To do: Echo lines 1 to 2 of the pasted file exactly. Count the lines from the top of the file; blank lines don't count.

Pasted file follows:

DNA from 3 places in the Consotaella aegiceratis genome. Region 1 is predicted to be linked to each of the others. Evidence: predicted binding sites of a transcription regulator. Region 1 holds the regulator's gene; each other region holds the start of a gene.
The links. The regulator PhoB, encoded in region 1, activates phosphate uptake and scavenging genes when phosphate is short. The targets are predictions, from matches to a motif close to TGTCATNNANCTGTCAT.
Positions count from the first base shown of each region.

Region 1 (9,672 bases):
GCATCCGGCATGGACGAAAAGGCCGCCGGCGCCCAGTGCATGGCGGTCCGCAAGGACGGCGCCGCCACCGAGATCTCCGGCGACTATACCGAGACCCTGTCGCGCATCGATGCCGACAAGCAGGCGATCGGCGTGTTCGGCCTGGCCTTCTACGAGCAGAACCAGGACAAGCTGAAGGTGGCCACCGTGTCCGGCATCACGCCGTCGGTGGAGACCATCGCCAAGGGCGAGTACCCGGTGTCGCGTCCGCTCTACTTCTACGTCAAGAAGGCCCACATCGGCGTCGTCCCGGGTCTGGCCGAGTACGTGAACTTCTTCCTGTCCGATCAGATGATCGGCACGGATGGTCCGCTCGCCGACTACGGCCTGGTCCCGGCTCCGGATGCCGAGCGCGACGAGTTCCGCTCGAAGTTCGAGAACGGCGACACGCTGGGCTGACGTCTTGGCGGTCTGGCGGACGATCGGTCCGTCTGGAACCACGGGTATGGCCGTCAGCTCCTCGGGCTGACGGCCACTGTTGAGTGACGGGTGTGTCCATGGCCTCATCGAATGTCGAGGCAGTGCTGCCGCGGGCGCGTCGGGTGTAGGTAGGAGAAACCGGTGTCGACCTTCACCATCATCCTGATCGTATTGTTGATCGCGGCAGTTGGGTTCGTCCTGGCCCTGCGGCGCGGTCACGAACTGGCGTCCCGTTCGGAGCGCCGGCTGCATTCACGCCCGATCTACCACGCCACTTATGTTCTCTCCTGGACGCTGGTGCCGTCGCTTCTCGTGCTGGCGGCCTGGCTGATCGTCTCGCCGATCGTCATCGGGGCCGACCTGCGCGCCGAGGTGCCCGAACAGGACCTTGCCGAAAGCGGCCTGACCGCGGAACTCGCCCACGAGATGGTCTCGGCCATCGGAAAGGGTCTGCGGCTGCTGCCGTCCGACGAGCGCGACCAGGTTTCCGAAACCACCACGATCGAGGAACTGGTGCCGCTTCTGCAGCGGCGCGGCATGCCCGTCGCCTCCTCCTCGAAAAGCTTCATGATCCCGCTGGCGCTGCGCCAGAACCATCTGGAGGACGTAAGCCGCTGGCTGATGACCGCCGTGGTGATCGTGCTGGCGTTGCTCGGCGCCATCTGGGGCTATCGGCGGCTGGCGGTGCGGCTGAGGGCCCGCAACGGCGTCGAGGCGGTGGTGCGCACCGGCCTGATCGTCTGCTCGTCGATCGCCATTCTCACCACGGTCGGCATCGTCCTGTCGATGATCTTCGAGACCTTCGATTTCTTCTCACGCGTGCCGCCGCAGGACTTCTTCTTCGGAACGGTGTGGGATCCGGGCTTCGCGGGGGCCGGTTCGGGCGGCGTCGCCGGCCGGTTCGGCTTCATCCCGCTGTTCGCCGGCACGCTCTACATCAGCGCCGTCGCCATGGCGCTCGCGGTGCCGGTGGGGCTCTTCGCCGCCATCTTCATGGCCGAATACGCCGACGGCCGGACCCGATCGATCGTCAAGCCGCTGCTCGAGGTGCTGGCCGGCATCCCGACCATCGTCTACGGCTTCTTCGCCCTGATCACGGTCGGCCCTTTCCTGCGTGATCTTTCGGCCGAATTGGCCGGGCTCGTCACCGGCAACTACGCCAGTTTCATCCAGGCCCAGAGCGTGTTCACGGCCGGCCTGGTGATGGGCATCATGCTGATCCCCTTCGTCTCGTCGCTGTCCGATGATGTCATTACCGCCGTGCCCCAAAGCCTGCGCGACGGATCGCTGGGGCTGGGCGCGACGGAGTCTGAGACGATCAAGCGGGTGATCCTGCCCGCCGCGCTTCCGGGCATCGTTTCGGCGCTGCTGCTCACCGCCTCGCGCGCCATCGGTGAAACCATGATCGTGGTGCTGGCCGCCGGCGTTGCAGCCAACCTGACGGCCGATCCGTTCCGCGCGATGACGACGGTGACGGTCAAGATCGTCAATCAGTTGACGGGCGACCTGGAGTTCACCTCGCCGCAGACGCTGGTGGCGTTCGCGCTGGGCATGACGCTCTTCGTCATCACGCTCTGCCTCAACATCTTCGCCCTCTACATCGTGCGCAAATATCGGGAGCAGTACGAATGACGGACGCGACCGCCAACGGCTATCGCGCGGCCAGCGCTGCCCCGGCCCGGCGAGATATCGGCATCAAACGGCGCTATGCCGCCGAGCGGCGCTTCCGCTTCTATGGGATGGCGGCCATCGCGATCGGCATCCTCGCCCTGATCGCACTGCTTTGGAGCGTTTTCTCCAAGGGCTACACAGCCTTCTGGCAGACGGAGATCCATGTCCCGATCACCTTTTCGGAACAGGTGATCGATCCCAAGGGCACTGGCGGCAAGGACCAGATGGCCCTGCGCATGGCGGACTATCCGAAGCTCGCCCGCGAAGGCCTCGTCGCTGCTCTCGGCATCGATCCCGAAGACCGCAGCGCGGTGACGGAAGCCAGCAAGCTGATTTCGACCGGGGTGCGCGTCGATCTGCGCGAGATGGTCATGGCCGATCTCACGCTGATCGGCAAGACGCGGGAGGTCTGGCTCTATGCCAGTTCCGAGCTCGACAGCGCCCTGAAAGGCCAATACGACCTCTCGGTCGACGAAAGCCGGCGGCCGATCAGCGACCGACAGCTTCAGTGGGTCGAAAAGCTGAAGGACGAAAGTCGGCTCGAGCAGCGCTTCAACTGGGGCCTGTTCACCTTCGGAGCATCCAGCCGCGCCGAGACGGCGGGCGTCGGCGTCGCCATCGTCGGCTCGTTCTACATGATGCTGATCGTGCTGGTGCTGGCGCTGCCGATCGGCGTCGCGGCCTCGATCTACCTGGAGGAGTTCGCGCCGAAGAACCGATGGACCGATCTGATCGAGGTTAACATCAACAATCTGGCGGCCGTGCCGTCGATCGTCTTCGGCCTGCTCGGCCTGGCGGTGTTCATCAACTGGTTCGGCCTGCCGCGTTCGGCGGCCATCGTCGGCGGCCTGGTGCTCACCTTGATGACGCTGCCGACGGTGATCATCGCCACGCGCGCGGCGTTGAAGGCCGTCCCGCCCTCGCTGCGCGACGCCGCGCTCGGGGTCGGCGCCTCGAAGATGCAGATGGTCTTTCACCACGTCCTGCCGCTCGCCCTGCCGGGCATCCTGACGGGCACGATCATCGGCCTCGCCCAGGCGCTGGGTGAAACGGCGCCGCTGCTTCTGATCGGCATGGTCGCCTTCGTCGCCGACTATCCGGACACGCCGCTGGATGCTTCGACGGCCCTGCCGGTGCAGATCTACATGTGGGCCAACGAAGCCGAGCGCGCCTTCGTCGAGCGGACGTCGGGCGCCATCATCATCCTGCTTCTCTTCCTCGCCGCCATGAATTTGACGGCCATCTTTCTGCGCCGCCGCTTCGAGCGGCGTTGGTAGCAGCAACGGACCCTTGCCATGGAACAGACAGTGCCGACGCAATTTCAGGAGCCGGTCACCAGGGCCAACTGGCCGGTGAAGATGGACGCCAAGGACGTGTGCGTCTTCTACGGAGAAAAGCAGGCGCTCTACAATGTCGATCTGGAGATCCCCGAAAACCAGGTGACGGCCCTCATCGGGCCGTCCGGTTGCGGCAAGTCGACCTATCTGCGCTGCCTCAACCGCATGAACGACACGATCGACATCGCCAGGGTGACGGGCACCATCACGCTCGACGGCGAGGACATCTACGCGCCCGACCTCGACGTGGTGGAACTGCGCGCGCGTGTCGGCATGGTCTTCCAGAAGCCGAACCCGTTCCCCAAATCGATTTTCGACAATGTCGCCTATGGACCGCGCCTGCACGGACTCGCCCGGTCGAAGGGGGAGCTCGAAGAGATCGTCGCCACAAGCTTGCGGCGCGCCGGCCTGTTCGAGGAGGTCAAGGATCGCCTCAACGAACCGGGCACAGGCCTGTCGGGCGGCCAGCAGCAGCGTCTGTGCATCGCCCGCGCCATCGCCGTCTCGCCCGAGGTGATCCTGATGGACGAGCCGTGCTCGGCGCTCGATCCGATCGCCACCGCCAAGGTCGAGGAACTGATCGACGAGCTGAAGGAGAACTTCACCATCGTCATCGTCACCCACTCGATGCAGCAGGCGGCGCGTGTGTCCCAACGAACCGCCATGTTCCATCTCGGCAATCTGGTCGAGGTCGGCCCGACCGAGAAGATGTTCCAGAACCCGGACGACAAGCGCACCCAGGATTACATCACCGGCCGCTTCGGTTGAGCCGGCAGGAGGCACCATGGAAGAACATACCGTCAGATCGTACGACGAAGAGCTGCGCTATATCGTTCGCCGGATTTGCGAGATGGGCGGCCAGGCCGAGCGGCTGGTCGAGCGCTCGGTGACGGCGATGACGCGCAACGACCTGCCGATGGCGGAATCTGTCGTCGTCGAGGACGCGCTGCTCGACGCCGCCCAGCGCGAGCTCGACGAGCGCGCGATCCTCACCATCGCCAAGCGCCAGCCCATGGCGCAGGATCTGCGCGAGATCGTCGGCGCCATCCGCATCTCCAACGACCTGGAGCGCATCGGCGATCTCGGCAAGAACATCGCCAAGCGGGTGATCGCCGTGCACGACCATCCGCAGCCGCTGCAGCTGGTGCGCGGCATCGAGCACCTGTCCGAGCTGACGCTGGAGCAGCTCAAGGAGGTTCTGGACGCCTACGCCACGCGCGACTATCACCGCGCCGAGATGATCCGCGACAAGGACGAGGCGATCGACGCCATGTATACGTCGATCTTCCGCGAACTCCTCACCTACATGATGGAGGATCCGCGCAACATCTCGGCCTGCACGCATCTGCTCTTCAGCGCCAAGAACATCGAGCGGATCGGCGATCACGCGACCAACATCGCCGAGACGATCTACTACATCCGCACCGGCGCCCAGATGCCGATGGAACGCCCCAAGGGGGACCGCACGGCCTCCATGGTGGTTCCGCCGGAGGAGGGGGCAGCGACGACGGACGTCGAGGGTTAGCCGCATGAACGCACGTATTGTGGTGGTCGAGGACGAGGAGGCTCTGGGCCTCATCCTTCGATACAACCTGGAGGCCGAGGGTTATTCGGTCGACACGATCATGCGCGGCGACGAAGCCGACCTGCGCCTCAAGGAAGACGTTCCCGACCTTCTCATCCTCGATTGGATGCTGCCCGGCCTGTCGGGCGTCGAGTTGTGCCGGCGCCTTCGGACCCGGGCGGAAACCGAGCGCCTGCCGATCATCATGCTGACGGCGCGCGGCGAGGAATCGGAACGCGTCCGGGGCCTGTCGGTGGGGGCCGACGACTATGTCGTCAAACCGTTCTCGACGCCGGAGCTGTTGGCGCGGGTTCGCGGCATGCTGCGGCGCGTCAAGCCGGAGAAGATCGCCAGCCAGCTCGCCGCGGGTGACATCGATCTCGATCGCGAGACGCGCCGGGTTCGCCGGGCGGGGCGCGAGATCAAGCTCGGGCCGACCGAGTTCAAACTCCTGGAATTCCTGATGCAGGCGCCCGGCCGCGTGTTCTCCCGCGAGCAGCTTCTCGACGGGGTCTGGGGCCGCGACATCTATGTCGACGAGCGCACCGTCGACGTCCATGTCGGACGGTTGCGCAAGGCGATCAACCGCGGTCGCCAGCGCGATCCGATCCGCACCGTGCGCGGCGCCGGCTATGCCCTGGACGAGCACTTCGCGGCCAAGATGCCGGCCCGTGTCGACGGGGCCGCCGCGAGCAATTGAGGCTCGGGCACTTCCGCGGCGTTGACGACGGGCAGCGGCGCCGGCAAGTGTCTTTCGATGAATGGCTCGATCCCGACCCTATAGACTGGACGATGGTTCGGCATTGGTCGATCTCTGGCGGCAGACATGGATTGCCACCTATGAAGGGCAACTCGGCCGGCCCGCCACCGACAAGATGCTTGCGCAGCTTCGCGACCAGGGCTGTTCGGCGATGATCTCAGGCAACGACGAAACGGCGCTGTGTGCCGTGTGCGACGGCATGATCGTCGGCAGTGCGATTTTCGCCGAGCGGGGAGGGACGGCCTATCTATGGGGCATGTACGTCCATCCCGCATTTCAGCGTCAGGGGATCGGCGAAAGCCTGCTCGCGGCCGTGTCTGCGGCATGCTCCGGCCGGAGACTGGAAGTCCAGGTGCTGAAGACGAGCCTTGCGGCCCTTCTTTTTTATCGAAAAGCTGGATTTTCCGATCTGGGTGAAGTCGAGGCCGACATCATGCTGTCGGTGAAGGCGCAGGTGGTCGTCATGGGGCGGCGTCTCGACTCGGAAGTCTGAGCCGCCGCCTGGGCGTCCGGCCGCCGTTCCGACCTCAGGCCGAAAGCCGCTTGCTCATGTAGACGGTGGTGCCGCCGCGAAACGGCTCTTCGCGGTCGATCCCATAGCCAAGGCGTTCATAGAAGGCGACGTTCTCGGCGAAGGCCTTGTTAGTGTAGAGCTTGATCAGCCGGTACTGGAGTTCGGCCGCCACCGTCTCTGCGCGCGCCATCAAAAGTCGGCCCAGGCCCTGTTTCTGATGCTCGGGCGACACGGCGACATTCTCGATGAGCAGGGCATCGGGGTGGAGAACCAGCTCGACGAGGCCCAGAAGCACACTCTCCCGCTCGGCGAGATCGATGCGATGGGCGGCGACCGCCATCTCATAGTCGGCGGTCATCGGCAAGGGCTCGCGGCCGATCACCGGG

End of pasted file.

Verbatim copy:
DNA from 3 places in the Consotaella aegiceratis genome. Region 1 is predicted to be linked to each of the others. Evidence: predicted binding sites of a transcription regulator. Region 1 holds the regulator's gene; each other region holds the start of a gene.
The links. The regulator PhoB, encoded in region 1, activates phosphate uptake and scavenging genes when phosphate is short. The targets are predictions, from matches to a motif close to TGTCATNNANCTGTCAT.